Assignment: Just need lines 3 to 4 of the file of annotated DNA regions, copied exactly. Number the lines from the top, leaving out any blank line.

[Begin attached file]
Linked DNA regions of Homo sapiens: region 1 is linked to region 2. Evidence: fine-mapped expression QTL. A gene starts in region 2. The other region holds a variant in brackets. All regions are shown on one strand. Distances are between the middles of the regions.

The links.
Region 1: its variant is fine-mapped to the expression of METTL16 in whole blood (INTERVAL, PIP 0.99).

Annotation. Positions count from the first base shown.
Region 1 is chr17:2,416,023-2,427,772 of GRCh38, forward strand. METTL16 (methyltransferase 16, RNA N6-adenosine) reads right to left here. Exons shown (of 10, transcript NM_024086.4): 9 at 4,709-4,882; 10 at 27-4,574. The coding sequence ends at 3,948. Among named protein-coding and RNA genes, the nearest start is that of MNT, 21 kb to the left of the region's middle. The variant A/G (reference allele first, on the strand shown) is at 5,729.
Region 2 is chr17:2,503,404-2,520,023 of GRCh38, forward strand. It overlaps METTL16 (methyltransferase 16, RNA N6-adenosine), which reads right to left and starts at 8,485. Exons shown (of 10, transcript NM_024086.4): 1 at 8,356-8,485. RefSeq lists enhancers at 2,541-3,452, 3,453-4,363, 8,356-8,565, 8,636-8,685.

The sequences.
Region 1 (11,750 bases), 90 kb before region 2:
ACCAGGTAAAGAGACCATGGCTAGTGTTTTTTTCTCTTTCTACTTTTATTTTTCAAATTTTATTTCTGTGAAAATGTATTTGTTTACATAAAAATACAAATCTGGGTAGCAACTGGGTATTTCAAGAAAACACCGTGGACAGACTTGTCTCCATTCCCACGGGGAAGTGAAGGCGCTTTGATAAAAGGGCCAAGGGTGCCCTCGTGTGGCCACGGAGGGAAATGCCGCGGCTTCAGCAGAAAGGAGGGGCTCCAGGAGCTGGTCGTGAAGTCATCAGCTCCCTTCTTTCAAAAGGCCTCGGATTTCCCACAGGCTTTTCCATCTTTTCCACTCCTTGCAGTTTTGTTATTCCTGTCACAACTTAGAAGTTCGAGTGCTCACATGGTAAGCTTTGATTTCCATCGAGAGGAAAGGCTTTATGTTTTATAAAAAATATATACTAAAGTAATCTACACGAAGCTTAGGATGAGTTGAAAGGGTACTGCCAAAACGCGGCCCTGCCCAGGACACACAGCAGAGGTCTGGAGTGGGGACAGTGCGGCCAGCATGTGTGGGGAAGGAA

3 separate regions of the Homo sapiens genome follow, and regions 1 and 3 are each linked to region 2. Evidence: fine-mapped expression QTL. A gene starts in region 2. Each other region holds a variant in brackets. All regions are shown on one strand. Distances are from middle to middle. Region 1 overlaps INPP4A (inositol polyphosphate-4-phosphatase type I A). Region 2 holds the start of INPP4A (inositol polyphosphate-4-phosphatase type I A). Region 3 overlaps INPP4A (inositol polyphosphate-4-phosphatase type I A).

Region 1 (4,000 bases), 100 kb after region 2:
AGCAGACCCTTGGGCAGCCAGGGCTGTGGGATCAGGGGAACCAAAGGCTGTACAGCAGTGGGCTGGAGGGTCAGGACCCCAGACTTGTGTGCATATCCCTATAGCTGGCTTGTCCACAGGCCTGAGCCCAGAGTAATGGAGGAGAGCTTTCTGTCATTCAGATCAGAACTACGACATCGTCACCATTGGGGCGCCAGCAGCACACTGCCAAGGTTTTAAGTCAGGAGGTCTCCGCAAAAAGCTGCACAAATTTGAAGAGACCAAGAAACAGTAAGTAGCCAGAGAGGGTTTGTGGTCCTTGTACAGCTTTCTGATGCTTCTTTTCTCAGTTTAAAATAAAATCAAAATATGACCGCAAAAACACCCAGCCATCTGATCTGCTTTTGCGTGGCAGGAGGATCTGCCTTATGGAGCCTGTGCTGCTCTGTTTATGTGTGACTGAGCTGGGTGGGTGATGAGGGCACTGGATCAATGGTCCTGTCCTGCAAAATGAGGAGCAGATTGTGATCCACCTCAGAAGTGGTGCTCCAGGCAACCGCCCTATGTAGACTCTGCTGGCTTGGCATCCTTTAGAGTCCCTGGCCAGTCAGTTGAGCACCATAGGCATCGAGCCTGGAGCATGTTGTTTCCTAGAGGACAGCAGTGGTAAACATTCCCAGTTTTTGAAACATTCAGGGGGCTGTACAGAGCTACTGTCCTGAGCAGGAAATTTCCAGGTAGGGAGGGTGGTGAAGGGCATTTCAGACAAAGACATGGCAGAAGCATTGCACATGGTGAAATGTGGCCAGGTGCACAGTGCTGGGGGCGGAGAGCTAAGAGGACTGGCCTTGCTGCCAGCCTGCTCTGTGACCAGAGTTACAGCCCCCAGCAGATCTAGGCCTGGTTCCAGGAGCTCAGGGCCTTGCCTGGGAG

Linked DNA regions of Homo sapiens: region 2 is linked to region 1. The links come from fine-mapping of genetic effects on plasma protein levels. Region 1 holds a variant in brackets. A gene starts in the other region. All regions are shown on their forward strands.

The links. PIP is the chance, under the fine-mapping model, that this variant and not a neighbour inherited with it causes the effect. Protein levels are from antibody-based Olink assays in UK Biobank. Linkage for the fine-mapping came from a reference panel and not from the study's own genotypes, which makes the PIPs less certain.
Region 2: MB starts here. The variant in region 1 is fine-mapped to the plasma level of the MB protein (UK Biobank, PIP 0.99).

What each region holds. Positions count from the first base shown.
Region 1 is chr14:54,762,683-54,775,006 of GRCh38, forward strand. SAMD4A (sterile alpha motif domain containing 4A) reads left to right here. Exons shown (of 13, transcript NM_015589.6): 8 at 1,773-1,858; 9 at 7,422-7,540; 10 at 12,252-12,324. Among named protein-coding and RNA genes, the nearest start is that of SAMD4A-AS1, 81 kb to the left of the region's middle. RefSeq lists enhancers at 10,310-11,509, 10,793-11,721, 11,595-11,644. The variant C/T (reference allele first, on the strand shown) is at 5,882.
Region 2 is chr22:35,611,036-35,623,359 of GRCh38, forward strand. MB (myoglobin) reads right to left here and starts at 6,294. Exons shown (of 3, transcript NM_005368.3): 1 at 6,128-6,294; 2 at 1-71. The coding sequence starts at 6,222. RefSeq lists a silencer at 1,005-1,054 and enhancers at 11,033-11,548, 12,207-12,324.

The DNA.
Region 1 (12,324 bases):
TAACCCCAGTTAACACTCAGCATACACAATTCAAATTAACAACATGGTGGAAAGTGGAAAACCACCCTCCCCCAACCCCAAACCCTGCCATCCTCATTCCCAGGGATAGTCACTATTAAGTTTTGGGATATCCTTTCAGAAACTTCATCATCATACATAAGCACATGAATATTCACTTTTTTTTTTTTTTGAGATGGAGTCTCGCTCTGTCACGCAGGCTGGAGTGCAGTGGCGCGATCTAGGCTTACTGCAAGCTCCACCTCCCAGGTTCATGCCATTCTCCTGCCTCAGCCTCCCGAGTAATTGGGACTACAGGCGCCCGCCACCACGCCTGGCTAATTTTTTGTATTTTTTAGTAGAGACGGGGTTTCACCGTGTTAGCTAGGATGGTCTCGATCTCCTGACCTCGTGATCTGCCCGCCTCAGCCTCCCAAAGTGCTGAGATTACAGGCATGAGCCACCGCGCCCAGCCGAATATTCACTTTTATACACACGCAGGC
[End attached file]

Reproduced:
Region 1: its variant is fine-mapped to the expression of METTL16 in whole blood (INTERVAL, PIP 0.99).

Annotation. Positions count from the first base shown.